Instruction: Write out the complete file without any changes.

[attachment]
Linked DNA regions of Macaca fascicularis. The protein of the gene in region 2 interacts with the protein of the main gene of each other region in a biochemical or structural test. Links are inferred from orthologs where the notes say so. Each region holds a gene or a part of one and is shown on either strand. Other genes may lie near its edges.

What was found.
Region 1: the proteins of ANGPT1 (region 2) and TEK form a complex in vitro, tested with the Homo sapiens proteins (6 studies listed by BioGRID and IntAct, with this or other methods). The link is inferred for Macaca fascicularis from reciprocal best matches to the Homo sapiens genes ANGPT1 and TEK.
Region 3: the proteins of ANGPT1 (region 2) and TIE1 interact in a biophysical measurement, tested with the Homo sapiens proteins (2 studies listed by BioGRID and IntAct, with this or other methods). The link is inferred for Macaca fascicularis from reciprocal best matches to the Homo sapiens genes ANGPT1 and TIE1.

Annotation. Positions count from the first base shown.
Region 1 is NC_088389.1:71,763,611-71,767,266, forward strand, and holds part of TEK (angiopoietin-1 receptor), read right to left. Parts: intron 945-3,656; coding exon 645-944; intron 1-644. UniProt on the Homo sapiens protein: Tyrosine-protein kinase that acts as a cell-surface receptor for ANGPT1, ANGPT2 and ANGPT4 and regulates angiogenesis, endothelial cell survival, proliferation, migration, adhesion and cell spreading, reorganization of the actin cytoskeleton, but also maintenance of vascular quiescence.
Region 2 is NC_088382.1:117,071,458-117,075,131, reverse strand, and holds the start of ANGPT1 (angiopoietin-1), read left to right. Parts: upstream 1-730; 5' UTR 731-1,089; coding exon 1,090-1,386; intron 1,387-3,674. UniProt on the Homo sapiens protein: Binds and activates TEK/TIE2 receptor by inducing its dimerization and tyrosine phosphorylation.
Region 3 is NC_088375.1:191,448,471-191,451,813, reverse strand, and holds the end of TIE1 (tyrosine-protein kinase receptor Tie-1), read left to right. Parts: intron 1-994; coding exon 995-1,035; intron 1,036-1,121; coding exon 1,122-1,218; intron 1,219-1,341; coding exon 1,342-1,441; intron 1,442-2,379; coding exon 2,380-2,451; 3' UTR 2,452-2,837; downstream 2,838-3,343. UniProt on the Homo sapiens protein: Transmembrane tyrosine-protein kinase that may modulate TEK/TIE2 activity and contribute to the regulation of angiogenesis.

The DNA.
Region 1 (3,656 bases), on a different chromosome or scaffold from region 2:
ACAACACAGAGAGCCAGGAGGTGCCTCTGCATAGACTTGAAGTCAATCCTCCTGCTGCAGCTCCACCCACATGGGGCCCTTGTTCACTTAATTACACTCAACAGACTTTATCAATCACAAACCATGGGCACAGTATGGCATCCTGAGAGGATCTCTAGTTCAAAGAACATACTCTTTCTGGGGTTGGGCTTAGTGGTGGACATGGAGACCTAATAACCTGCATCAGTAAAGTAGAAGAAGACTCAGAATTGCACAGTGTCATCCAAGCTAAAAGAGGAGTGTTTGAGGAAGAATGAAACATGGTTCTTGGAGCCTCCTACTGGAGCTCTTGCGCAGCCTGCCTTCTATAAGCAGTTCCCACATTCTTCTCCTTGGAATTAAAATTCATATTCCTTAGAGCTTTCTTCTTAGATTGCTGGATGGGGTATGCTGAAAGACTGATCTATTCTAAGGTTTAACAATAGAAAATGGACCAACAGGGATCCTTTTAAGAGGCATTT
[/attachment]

Linked DNA regions of Macaca fascicularis. The protein of the gene in region 2 interacts with the protein of the main gene of each other region in a biochemical or structural test. Links are inferred from orthologs where the notes say so. Each region holds a gene or a part of one and is shown on either strand. Other genes may lie near its edges.

What was found.
Region 1: the proteins of ANGPT1 (region 2) and TEK form a complex in vitro, tested with the Homo sapiens proteins (6 studies listed by BioGRID and IntAct, with this or other methods). The link is inferred for Macaca fascicularis from reciprocal best matches to the Homo sapiens genes ANGPT1 and TEK.
Region 3: the proteins of ANGPT1 (region 2) and TIE1 interact in a biophysical measurement, tested with the Homo sapiens proteins (2 studies listed by BioGRID and IntAct, with this or other methods). The link is inferred for Macaca fascicularis from reciprocal best matches to the Homo sapiens genes ANGPT1 and TIE1.

Annotation. Positions count from the first base shown.
Region 1 is NC_088389.1:71,763,611-71,767,266, forward strand, and holds part of TEK (angiopoietin-1 receptor), read right to left. Parts: intron 945-3,656; coding exon 645-944; intron 1-644. UniProt on the Homo sapiens protein: Tyrosine-protein kinase that acts as a cell-surface receptor for ANGPT1, ANGPT2 and ANGPT4 and regulates angiogenesis, endothelial cell survival, proliferation, migration, adhesion and cell spreading, reorganization of the actin cytoskeleton, but also maintenance of vascular quiescence.
Region 2 is NC_088382.1:117,071,458-117,075,131, reverse strand, and holds the start of ANGPT1 (angiopoietin-1), read left to right. Parts: upstream 1-730; 5' UTR 731-1,089; coding exon 1,090-1,386; intron 1,387-3,674. UniProt on the Homo sapiens protein: Binds and activates TEK/TIE2 receptor by inducing its dimerization and tyrosine phosphorylation.
Region 3 is NC_088375.1:191,448,471-191,451,813, reverse strand, and holds the end of TIE1 (tyrosine-protein kinase receptor Tie-1), read left to right. Parts: intron 1-994; coding exon 995-1,035; intron 1,036-1,121; coding exon 1,122-1,218; intron 1,219-1,341; coding exon 1,342-1,441; intron 1,442-2,379; coding exon 2,380-2,451; 3' UTR 2,452-2,837; downstream 2,838-3,343. UniProt on the Homo sapiens protein: Transmembrane tyrosine-protein kinase that may modulate TEK/TIE2 activity and contribute to the regulation of angiogenesis.

The DNA.
Region 1 (3,656 bases), on a different chromosome or scaffold from region 2:
ACAACACAGAGAGCCAGGAGGTGCCTCTGCATAGACTTGAAGTCAATCCTCCTGCTGCAGCTCCACCCACATGGGGCCCTTGTTCACTTAATTACACTCAACAGACTTTATCAATCACAAACCATGGGCACAGTATGGCATCCTGAGAGGATCTCTAGTTCAAAGAACATACTCTTTCTGGGGTTGGGCTTAGTGGTGGACATGGAGACCTAATAACCTGCATCAGTAAAGTAGAAGAAGACTCAGAATTGCACAGTGTCATCCAAGCTAAAAGAGGAGTGTTTGAGGAAGAATGAAACATGGTTCTTGGAGCCTCCTACTGGAGCTCTTGCGCAGCCTGCCTTCTATAAGCAGTTCCCACATTCTTCTCCTTGGAATTAAAATTCATATTCCTTAGAGCTTTCTTCTTAGATTGCTGGATGGGGTATGCTGAAAGACTGATCTATTCTAAGGTTTAACAATAGAAAATGGACCAACAGGGATCCTTTTAAGAGGCATTT